Latin American Studies (LTAM)
Director: Associate Professor Al Montero
Committee Members: Becky J. Boling, Jorge Brioso, JosÃ© Cerna-BazÃ¡n, Adriana Estill, Adrienne FalcÃ³n, Andrew B. Fisher, Jerome Levi, Silvia L. LÃ³pez, Alfred P. Montero, Beverly Nagel, Diane Pearsall, Yansi Perez
The Latin American Studies Program provides a
framework for studying the diverse societies of Latin America. With its
cultural mosaic shaped by the meeting of Native American, European,
African, and Asian peoples, and its profound geographic, social, and
economic variations, Latin America presents rich opportunities for
interdisciplinary and cross-cultural study. By drawing upon the
perspectives and methodologies of several disciplines, students are
challenged to pursue a deeper understanding of the cultures,
institutions, and experiences of Latin Americans. The program provides
a forum for examining the intersection of issues of politics, economic
development, ethnicity, gender, religion, and cultural expression.
Requirements for a Major
Students complete a minimum of sixty-six credits in approved courses for the major. Majors must also demonstrate competence in Spanish by completing Spanish 205 or equivalent.
Required Courses: (The following core courses are required of all majors):
HIST 170 Modern Latin America, 1810-present
LTAM 200 Issues in Latin American Studies
LTAM 400 Integrative Exercise
In addition, majors are required to complete: Two 300-level Latin American literature courses, One 300-level History or Social Science course focused on Latin America, and 30 additional credits of electives from the list below.
Students are strongly encouraged to complete the 300-level history or social science course prior to writing their integrative exercise, and to select a 300-level course in a discipline appropriate to the focus of their anticipated comps topic. Students who complete this requirement with a 300-level history course must take at least one approved social science course as an elective.
Up to 27 credits from work in approved off-campus programs may be counted as electives for the major. Students may count up to 12 credits in comparative and/or U.S. Latino courses as electives. These courses are indicated by an asterisk on the list below. No more than four courses (twenty-four credits) in any one discipline may apply to the major.
Latin American Studies Courses
LTAM 200. Issues in Latin American Studies
This required course for Latin American Studies concentrators and majors explores issues pertinent to the study of Latin America, including an examination of what constitutes Latin American area studies and Latin America itself, the history of the field, the perception in and outside of academia, the way such perceptions shape public policy, the contributions of Latin America to the arts, culture, economics, and the changing nature of Latin American Studies in the face of globalization. Designed by the faculty in Latin American Studies, the course will include regular guest lectures from among these faculty. 6 cr., ND, SpringS. LÃ³pez
LTAM 370. Brazil Culture and Politics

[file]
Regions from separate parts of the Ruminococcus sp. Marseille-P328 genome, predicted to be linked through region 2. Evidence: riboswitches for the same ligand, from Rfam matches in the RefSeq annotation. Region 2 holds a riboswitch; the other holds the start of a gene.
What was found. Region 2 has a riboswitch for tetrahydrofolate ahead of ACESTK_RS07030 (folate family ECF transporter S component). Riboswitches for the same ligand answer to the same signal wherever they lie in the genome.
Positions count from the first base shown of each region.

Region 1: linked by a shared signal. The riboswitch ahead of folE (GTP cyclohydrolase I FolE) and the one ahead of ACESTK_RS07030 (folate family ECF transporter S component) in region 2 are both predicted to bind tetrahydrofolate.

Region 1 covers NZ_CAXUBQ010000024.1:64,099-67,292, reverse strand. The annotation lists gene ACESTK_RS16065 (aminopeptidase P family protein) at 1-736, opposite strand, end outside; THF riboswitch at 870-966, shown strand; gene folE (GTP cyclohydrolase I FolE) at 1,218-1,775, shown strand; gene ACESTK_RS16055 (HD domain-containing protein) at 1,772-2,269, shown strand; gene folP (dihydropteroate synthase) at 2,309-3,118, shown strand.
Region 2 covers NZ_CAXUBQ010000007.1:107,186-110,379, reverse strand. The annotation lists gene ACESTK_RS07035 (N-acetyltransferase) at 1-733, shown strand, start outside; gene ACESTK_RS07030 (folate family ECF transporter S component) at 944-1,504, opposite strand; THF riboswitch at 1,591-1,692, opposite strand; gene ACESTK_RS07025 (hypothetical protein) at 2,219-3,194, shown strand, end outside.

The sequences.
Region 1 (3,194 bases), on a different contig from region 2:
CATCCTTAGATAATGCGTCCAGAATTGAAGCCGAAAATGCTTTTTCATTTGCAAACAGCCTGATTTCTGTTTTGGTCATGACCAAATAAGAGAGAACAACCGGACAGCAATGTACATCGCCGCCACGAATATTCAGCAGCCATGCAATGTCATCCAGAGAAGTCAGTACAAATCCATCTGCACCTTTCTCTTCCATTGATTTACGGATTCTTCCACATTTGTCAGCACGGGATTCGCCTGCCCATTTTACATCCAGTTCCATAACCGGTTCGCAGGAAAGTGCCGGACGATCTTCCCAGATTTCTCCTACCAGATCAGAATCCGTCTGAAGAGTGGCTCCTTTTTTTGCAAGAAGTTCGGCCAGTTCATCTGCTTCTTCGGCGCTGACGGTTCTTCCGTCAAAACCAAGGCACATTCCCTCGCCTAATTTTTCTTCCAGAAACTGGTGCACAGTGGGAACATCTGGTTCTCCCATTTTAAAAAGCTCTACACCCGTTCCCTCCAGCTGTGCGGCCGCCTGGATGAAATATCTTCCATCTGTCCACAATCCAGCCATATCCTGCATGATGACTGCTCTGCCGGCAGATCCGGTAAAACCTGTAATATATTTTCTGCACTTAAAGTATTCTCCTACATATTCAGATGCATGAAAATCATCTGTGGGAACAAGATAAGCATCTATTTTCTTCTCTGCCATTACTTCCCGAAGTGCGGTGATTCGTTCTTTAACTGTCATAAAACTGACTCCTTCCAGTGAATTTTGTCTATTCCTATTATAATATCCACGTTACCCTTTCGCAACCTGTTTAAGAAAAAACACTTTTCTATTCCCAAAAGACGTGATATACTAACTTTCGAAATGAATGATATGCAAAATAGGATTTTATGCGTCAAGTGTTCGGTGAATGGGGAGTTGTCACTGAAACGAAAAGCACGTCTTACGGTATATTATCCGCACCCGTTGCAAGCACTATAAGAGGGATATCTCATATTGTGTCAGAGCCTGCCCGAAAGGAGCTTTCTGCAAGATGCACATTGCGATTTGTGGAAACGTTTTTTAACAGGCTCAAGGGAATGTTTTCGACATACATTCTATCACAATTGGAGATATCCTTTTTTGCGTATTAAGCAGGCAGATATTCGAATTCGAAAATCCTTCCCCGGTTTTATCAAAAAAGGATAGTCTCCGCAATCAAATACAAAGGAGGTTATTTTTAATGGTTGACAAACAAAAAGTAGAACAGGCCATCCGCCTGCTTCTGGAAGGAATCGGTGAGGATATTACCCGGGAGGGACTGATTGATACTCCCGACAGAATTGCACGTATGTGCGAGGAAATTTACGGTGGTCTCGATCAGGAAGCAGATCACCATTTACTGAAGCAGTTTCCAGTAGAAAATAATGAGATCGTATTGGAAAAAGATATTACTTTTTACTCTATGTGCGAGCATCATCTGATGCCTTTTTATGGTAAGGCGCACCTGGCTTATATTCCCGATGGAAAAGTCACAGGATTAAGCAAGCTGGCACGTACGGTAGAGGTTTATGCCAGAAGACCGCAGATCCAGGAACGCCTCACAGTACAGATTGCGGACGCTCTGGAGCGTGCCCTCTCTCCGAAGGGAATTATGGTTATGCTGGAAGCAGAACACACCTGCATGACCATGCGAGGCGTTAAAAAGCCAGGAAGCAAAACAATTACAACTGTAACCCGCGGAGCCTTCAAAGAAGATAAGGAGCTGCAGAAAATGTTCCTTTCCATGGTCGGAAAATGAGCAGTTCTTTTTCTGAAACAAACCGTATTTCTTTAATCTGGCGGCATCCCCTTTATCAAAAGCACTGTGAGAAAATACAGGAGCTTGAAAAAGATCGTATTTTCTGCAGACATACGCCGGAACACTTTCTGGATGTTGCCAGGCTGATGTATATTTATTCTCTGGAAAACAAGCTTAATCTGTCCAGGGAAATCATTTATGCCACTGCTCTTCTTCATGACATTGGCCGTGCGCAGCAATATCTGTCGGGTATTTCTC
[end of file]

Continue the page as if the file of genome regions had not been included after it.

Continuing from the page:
This course will focus in depth on political and historical patterns of Brazil's economic, social, and cultural development from colonial times to its current democracy. The Brazil case study offers a wealth of lessons concerning the contradictions and possibilities of economic, social, and cultural development in the world today. We will explore these lessons through literature, music, architecture, and the arts as they speak to the perils of the country's insertion into global capitalism and to its political history which reflects the difficulties of creating and deepening democracy and building centers of political authority in the context of growing social inequalities and industrialization. Prerequisites: Latin American Studies 200. 6 cr., ND, Not offered in 2009-2010.
LTAM 371. Brazil Research Seminar
Brazil research on-site in Rio de Janeiro and SÃ£o Paulo during winter break. Writing and presentation of research projects during winter term. Prerequisite: Latin American Studies 370. 6 cr., ND, Not offered in 2009-2010.
LTAM 398. Latin American Forum
This colloquium will explore specific issues or works in Latin American Studies through discussion of a common reading, public presentation, project, and/or performance that constitute the annual Latin American Forum. Students will be required to attend two meetings during the term to discuss the common reading or other material and must attend, without exception, ALL events of the Forum which take place during fourth week of spring term (on Friday afternoon and Saturday morning). A short integrative essay or report will be required at the end of the term. Intended as capstone for Latin American Studies concentrators. 2 cr., S/CR/NC, ND, SpringS. LÃ³pez
LTAM 400. Integrative Exercise
Satisfactory completion of the major includes the writing of a thesis which attempts to integrate at least two of the various disciplines studied. A proposal must be submitted for approval early in the fall term of the senior year. The thesis in its final form is due no later than the end of the first week of spring term. An oral defense of the thesis is required. 6 cr., S/NC, ND, Fall,Winter,SpringJ. Cerna-BazÃ¡n, S. LÃ³pez
Other Courses Pertinent to Latin American Studies